Trying to get a sense of what a complicated language sounds like, all the different pronunciations possible. Wondering if one could link to one of the most complicated spoken languages today. I just read that the Japanese writing system is considered one of the most complicated. I'm not sure if it is in terms of sound. Wondering what the sound / spoken language equivalent would be. If there are a few, would be interested to know what the top are.

I don't mean in terms of accents. I mean in terms of actual letters or consonants that go into words, or mora (which I am just being introduced to). But not accents, of which there could be a huge range.

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    I feel that this post is making a lot of confusion between writing and sounds. These are separate. The phonetics of a language are generally analyzed independently of its writing system(s), although the analysis may be partly steered by the writing system as it may shed some light on how its speakers perceive the sound units making up the language (or not, depending on how "native" the writing system is). In any case, you should clarify whether you are talking about phonetics, or writing, or somehow, both, and if both, to what extents. – LjL Aug 28 '18 at 0:48
  • Ok thank you for clarifying. Yeah I just learned about the difference between writing and sound, shouldn't have made that assumption. – Lance Pollard Aug 28 '18 at 0:50
  • I am in particular thinking about the IPA, which is a sound writing system. So I was thinking you could analyze a language with that and produce something that is more complex than another language. – Lance Pollard Aug 28 '18 at 0:51
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    The IPA can be used in various ways, basically a continuum between phonemic (which sounds speakers perceive as distinct, and which sounds can actually result in distinct words) and phonetic (trying to spell out every difference between a sound and another sound even if those are allophones, i.e. sounds that are perceived as the same sound by speakers, and just happen to be pronounced differently depending on the context, the speaker, or sheer chance). Between these extremes, a linguist can analyze a language in many different ways, ending up using different numbers of IPA symbols. – LjL Aug 28 '18 at 0:54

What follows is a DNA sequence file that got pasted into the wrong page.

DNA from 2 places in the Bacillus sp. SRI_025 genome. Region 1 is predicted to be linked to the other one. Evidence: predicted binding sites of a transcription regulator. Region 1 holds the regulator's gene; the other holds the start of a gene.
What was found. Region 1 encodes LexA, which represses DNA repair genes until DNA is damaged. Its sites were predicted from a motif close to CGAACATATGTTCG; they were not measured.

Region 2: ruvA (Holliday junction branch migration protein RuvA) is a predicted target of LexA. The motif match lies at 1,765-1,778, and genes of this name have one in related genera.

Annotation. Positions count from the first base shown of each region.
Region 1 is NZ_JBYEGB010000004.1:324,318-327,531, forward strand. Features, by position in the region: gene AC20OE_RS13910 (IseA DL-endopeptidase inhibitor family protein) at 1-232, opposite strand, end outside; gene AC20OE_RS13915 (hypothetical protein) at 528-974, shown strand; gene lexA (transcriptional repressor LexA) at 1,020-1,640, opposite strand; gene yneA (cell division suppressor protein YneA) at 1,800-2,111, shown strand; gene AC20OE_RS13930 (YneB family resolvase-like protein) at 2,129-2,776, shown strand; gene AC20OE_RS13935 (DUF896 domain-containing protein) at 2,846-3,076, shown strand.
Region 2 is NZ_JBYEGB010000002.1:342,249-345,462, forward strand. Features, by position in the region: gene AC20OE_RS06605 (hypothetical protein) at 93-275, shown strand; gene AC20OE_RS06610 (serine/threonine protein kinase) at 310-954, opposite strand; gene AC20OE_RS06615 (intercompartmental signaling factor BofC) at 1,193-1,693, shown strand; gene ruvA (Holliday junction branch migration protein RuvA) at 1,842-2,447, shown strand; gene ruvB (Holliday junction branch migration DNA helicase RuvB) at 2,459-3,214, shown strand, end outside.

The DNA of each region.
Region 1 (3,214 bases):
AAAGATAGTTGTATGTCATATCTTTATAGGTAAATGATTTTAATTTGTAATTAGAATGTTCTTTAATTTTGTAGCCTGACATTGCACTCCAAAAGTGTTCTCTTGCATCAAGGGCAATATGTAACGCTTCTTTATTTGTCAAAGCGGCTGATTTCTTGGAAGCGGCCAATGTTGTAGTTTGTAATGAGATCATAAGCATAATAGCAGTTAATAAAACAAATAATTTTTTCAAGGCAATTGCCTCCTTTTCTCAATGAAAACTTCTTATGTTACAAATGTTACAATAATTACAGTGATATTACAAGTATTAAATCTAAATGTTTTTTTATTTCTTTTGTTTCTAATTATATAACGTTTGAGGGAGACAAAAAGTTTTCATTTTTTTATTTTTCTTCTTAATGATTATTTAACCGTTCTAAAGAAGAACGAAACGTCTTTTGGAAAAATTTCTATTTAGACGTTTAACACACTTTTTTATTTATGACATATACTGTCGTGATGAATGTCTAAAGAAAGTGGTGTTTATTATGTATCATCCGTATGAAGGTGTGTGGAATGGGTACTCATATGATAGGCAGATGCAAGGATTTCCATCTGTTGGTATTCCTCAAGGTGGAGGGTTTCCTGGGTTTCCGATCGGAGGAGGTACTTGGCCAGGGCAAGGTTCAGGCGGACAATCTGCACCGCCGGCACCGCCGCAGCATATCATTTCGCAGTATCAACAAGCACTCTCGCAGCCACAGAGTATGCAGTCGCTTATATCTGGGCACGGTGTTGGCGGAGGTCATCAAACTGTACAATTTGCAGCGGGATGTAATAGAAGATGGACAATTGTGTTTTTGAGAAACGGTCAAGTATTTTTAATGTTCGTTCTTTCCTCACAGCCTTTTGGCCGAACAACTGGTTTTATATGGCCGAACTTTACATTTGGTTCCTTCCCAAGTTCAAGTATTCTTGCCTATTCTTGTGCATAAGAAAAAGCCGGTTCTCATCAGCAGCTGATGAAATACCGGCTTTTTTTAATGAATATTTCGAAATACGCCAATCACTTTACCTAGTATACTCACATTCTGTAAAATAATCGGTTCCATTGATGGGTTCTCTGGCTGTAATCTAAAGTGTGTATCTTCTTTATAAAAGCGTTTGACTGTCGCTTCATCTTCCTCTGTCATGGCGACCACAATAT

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    This is why the answer by @user6726 points out that even among some of the languages commonly considered to have "the most sounds", the actual amount stated can vary widely depending on the underlying analysis that is being used to count them. – LjL Aug 28 '18 at 0:56

There are a lot of senses of "complicated" that can be invoked for languages. There are two kinds of complexity often applied to sound systems, one being the number of segmental units (often divided into consonants versus vowels), and the other being the degree of sequential unpredictability. An example of the first kind is the Khoisan language Taa (ǃXóõ), which has a lot of consonants and vowels -- around 140, though you can't take such numbers at face value because they are influenced by analysis. Likewise, the Caucasian language Ubykh had a massive inventory of consonants. An example of how analysis affects the count is that Taa has been claimed to have "prevoiced" consonants, but another analysis is that they have clusters of voiced plus voiceless consonant.

Sequential unpredictability gives you languages with "complex" combinations of consonants and vowels. Polish allows things like wstrząs, krnąbrność and W Szczebrzeszynie chrząszcz brzmi w trzcinie. In languages with really simple syllable structure, you know that what follows a consonant is a vowel, and what follows a vowel is a consonant; in English you know that what precedes p,t,k in the syllable is s. Georgian has some odd onset clusters such as bg, known as the harmonic clusters, which either constitute examples of "complexity" in diverging from the syllable architype CVCVCV... or which constitute complexity in being additional complex consonants (analogous to "prevoiced" consonants in Taa).

There is a third sense of "complex" not implied by your question (which seems to take the word to be a given, rather than the product of a computation), which is the complexity of computing a given form. Classical Arabic is a good example of that kind of complexity, because the system of rules for deriving a given form (e.g. 1 pl. imperfective jussive 1st measure of the root /wḍʕ/) are complex – there are many rules. The complexity of Japanese writing arises not just from having a lot of graphic primitives, but also from the rules for using graphemes.

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